To make sure that your story is good also ask yourself the 6 Ws for your story: Who, What, When, Where, Why and HoW.
- What were you doing?
- Who were you with?
- When and Where were you?
- Why were you doing what you were doing?
- And HoW did you do it?
Also try to imagine how someone else (an onlooker) would see the whole situation. If the story still seems legitimate, then you have probably got a good story.
Practice The Story And Develop Details
Go over the fake story as many times as you can in your head. Try to imagine tons of other little details that may not be directly relevant to the story, but will give your story depth. The most effective details are unverifiable and subjective (e.g. “the soda was flat”).
Here are some good questions: What were you wearing? Were you hot or cold? Did you feel healthy/sick? Were you hungry? Did you have to go to the bathroom? Did the air have a scent or smell ? What did it sound like? Were you preoccupied with something at the time?
Also be sure to consider your emotional state. Think about how you were feeling at each and every moment of the story. Were you happy, sad, angry, etc.?
By rehearsing and questioning your story, your brain will begin to take the story from your imagination and put it into your memory. Ideally you want the entire story stored in your memory. When you are primarily using your memory you will only show those behavioral cues (eye movements, facial twitches, and body language). It doesn’t matter if the memory is the truth or a lie because your memory does not know the difference. All that matters to you is that you display memory-accessing behavior and deceive anyone watching.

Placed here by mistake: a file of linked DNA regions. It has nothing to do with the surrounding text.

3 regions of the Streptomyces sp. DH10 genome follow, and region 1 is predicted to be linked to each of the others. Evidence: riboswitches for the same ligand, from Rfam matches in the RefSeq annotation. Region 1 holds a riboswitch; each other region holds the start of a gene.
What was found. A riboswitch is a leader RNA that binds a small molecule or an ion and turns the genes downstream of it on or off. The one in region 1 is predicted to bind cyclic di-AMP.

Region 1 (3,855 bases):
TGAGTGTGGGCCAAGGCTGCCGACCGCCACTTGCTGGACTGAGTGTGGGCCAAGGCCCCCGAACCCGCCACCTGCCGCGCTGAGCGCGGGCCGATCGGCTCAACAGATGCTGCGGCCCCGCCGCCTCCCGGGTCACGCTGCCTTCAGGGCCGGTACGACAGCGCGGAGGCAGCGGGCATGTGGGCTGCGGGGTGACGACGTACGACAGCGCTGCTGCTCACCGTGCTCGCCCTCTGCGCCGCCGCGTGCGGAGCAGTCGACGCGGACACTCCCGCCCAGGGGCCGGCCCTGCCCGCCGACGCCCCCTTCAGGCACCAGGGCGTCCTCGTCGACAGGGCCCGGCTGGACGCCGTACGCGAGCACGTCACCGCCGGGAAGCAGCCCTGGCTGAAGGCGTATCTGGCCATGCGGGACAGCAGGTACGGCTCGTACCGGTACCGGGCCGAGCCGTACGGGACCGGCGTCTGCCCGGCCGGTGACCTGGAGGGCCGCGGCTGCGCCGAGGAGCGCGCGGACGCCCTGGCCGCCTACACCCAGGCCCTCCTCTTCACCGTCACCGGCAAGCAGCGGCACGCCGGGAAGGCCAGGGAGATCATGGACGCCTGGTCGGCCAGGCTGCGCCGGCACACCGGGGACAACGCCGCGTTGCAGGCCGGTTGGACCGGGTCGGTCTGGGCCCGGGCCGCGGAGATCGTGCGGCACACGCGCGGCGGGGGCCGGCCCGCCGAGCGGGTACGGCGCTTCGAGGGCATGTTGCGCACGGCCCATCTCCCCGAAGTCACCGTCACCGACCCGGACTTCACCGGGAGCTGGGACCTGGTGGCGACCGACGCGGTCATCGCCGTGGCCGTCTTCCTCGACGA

Find Confidence By Believing Your Story
Now that you’ve got a good alibi and have set it into your memory it’s time to start believing your story as literal truth. Religion has shown us time and time again that your mind can be manipulated to believe just about anything as fact. So believing your own modest alibi should be no stretch of faith.
When you have gotten to the point of believing your own story NO ONE will be able to tell you are lying without hard evidence. Polygraph tests, MRI scans, and lie detection software will all indicate that you are telling the truth once your own brain really believes.
For this step make yourself comfortable and close your eyes. Concentrate and slowly go over the whole story. Imagine yourself in 1st-person, experiencing every single moment of the story, detail by detail. Know that the events unfolded exactly how you imagine them. Know that what you are thinking is real. Watch the whole story again in you head, but this time see yourself from afar. Notice all the little details you overlooked earlier. Go over the story one more in your head, detail by detail. See the story unfold in any order that you like. This story you see is what happened and you are confident about it.